GOP Introduces Symbolic Health Care Repeal Act


Last year, House Republicans promised that one of their first acts would be to vote on a repeal of the new health care law. Yesterday they introduced a bill that would do just that. You can read the text of the two-page proposal here, but you hardly need to. It isn't very subtle, and the title does most of the work: House Republicans have dubbed it the "Repealing the Job-Killing Health Care Law Act," which tells you just about everything you need to know about its function and how Republicans want voters to understand it.

The proposal and the vote are, of course, almost entirely symbolic. Regardless of what happens in the House, it's highly implausible that the Senate would vote to repeal the law. And even in the unlikely circumstance that the Senate did vote for repeal, any such measure would still face a presidential veto. As with the GOP's planned reading of the Constitution, it's a form of political fan service, with the GOP starting its comeback set by happily playing crowd-favorites in order to signal that it knows what its supporters care about, and to energize them for the health care battle ahead.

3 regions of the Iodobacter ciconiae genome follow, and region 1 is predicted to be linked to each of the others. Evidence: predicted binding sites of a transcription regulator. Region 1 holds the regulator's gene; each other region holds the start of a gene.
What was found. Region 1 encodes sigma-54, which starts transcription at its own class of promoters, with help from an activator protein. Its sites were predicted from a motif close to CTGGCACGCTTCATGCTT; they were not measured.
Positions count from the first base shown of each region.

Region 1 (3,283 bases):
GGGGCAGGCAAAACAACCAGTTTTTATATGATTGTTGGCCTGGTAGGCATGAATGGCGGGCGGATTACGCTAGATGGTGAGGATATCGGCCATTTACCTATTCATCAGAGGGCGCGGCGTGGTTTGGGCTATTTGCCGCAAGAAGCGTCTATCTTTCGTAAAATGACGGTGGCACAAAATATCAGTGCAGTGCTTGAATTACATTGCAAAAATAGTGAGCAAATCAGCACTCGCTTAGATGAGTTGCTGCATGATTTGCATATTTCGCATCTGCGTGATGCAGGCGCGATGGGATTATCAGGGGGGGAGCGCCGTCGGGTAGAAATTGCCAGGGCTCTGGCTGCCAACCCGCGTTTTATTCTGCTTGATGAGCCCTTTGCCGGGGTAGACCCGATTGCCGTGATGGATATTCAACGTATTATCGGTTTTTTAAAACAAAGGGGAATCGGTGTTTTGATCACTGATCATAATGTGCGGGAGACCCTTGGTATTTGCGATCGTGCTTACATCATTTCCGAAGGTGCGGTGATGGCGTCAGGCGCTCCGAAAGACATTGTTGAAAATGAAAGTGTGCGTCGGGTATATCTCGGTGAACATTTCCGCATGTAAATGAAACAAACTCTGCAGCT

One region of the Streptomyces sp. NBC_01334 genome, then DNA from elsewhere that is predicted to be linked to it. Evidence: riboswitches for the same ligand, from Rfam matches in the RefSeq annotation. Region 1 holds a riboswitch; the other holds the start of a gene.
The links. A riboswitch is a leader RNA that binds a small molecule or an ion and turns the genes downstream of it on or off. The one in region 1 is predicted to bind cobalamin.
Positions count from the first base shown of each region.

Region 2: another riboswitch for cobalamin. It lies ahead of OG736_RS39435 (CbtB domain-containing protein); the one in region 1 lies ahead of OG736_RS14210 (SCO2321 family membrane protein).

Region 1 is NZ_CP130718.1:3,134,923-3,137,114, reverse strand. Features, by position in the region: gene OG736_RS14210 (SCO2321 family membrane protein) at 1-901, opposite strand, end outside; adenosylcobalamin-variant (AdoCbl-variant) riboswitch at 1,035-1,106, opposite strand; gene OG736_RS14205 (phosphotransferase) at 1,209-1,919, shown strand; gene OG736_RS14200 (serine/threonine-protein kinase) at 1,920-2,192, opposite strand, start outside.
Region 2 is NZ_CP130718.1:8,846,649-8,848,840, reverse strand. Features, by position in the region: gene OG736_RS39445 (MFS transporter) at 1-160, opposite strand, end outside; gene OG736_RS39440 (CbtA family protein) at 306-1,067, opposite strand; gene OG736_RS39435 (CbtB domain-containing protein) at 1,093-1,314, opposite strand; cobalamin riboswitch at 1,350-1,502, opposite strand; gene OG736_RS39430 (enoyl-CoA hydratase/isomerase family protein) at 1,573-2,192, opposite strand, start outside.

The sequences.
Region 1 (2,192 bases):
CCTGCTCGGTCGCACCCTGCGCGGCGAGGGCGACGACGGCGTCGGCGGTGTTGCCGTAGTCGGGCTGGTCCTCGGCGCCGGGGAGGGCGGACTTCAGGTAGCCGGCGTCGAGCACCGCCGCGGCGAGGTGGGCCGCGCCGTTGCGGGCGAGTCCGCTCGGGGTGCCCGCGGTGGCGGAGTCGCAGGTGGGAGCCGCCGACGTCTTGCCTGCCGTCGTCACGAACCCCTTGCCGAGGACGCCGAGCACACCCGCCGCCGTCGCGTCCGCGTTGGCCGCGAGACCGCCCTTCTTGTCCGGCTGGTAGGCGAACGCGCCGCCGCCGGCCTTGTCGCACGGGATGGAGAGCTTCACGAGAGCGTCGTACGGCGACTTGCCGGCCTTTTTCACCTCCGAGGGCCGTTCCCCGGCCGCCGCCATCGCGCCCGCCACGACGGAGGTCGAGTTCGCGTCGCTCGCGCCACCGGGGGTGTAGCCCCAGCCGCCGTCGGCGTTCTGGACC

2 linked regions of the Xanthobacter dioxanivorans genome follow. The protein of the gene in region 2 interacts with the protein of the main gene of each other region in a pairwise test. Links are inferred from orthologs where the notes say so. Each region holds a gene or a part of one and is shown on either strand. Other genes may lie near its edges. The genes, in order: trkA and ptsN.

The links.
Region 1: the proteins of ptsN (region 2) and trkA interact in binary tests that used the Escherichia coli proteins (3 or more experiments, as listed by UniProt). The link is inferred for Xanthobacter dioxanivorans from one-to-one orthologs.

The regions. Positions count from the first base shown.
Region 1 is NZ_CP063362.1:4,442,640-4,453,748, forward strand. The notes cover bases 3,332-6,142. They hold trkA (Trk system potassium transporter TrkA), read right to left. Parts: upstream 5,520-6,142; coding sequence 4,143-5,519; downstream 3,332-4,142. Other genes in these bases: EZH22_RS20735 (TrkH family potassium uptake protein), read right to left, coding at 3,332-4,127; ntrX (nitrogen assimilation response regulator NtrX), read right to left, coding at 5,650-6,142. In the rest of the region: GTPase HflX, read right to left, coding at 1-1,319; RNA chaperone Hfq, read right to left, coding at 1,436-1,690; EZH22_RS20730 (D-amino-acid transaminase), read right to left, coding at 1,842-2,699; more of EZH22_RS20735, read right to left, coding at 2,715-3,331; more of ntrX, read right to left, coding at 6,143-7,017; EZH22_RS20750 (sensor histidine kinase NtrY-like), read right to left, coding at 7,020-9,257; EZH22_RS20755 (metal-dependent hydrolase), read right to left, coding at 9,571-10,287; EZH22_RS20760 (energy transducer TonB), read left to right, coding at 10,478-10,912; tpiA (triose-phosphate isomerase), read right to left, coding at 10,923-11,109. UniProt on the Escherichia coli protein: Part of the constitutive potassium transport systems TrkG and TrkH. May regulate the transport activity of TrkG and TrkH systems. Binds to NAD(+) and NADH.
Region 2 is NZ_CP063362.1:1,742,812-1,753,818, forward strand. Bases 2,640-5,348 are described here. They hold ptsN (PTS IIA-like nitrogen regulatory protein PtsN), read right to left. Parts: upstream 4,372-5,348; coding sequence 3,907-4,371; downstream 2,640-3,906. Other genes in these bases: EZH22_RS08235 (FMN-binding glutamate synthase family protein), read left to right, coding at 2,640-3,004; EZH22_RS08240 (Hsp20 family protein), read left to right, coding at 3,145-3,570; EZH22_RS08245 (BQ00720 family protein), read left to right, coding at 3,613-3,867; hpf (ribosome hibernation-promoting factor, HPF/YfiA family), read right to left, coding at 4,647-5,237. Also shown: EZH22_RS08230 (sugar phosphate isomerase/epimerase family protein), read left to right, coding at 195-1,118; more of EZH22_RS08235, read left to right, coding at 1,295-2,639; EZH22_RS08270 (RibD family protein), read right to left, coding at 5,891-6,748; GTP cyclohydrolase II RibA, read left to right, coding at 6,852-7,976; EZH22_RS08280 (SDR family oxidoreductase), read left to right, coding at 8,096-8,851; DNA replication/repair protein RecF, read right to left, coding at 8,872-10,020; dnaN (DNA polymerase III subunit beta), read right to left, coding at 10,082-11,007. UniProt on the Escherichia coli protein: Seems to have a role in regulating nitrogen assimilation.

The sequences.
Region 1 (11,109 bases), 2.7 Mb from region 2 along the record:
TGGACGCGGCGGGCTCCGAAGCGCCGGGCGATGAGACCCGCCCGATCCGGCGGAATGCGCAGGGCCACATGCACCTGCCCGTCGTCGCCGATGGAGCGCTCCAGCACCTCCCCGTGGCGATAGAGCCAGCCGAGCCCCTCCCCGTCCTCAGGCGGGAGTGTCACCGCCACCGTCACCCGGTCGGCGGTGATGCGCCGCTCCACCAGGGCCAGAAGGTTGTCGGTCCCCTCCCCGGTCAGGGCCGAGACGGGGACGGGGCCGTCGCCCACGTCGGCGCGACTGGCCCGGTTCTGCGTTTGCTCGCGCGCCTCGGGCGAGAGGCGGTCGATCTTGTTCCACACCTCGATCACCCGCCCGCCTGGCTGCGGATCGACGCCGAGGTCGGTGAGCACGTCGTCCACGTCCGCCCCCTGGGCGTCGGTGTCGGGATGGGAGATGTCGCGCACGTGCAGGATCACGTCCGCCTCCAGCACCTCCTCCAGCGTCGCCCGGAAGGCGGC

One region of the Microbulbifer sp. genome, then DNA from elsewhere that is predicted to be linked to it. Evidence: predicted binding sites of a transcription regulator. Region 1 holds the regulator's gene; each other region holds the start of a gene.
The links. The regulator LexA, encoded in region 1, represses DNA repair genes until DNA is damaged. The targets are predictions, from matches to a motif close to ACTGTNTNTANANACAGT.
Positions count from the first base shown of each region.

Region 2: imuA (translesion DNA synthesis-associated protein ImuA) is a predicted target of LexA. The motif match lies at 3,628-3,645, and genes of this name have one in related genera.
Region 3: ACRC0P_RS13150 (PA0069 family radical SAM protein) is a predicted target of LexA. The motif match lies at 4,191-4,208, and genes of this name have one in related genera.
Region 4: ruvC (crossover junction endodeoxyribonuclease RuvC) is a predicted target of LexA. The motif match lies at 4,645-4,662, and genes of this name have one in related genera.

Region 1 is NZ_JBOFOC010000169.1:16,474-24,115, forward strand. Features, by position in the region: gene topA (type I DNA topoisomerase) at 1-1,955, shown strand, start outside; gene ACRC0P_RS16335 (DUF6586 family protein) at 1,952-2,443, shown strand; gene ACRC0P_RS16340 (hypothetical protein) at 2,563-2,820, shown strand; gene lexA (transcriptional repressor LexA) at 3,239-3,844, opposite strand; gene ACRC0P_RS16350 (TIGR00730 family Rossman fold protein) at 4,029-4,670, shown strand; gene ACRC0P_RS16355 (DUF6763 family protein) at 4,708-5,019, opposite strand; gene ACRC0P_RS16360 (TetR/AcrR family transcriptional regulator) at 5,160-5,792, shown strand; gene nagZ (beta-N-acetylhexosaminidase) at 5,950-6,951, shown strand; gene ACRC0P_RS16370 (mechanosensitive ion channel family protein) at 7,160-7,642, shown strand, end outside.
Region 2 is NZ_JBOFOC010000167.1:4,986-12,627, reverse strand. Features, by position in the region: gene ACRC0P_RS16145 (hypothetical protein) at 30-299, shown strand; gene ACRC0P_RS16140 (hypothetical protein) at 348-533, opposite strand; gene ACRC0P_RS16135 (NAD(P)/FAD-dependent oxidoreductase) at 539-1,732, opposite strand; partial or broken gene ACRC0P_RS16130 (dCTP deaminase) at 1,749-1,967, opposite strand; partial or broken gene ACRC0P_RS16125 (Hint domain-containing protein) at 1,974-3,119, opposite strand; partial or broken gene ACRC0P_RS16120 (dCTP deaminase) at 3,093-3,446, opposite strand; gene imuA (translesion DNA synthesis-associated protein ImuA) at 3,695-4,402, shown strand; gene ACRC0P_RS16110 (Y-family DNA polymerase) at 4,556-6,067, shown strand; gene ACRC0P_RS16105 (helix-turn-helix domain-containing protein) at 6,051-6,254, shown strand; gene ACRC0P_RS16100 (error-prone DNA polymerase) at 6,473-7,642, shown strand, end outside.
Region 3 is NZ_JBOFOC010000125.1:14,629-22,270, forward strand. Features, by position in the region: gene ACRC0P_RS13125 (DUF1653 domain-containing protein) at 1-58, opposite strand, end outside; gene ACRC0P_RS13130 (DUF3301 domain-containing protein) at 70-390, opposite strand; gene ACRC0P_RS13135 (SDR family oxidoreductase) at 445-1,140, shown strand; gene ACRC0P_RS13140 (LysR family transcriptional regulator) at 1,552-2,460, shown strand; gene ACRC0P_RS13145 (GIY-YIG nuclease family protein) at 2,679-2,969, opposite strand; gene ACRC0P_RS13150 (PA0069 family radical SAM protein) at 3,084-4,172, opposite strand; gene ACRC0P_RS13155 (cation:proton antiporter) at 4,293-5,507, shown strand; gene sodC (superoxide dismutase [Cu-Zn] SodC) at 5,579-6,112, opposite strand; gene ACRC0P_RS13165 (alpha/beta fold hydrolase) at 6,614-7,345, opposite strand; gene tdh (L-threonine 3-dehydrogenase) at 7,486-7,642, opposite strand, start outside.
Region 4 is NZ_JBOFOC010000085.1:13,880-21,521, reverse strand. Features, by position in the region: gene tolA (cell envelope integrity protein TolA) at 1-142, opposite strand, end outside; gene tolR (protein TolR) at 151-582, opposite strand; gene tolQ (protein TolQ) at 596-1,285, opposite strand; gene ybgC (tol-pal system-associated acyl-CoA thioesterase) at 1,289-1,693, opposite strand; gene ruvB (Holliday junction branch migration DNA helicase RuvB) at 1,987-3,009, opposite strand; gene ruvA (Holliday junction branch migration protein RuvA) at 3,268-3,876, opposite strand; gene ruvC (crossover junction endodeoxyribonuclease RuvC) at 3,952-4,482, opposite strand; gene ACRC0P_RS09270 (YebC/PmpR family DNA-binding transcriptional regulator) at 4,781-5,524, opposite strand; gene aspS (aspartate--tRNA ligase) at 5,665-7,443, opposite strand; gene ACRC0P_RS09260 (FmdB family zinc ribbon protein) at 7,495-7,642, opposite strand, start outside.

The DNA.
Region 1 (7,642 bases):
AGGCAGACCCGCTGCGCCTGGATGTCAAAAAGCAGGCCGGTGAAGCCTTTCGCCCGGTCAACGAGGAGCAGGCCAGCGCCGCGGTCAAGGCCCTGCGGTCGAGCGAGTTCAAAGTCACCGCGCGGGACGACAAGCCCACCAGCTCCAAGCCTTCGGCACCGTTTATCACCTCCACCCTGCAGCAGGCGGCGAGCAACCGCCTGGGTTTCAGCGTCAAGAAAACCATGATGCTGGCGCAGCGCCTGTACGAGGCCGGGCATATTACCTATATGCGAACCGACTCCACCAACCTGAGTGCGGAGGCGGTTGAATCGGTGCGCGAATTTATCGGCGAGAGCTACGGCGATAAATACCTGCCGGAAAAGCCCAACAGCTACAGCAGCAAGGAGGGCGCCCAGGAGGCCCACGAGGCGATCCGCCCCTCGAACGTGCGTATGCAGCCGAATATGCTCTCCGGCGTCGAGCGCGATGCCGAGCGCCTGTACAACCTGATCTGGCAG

Those supporters will likely need all the energy they can get. If Republicans are actually interested in altering the law, they will have to find narrow ways to hack it apart bit by painstaking bit. And that process won't be easy. The House GOP has introduced a separate resolution calling for reform ideas to change or replace parts of the PPACA. To some extent, the resolution is yet another way to delay talking about reform specifics, which many GOP legislators have been loath to delve into. But it also serves as a tacit recognition that small tweaks are the most likely path to any sort of substantive reform in the near term.  

Smaller reforms will still face Democratic opposition; indeed, Democrats have already packed their picnic basket full of predictable talking points responding to the GOP's repeal efforts. But as the push to kill the 1099-reporting provision shows, it is possible to build bipartisan support for trimming certain parts of the bill. Of course, that push also shows how difficult it will be to make those changes even with broad support. Even though the White House and members of Democratic leadership agree with Republicans that the provision should go, Congress has yet to come to an agreement about whether or how to replace the revenue raised by the provision—and, as a result, has yet to repeal it.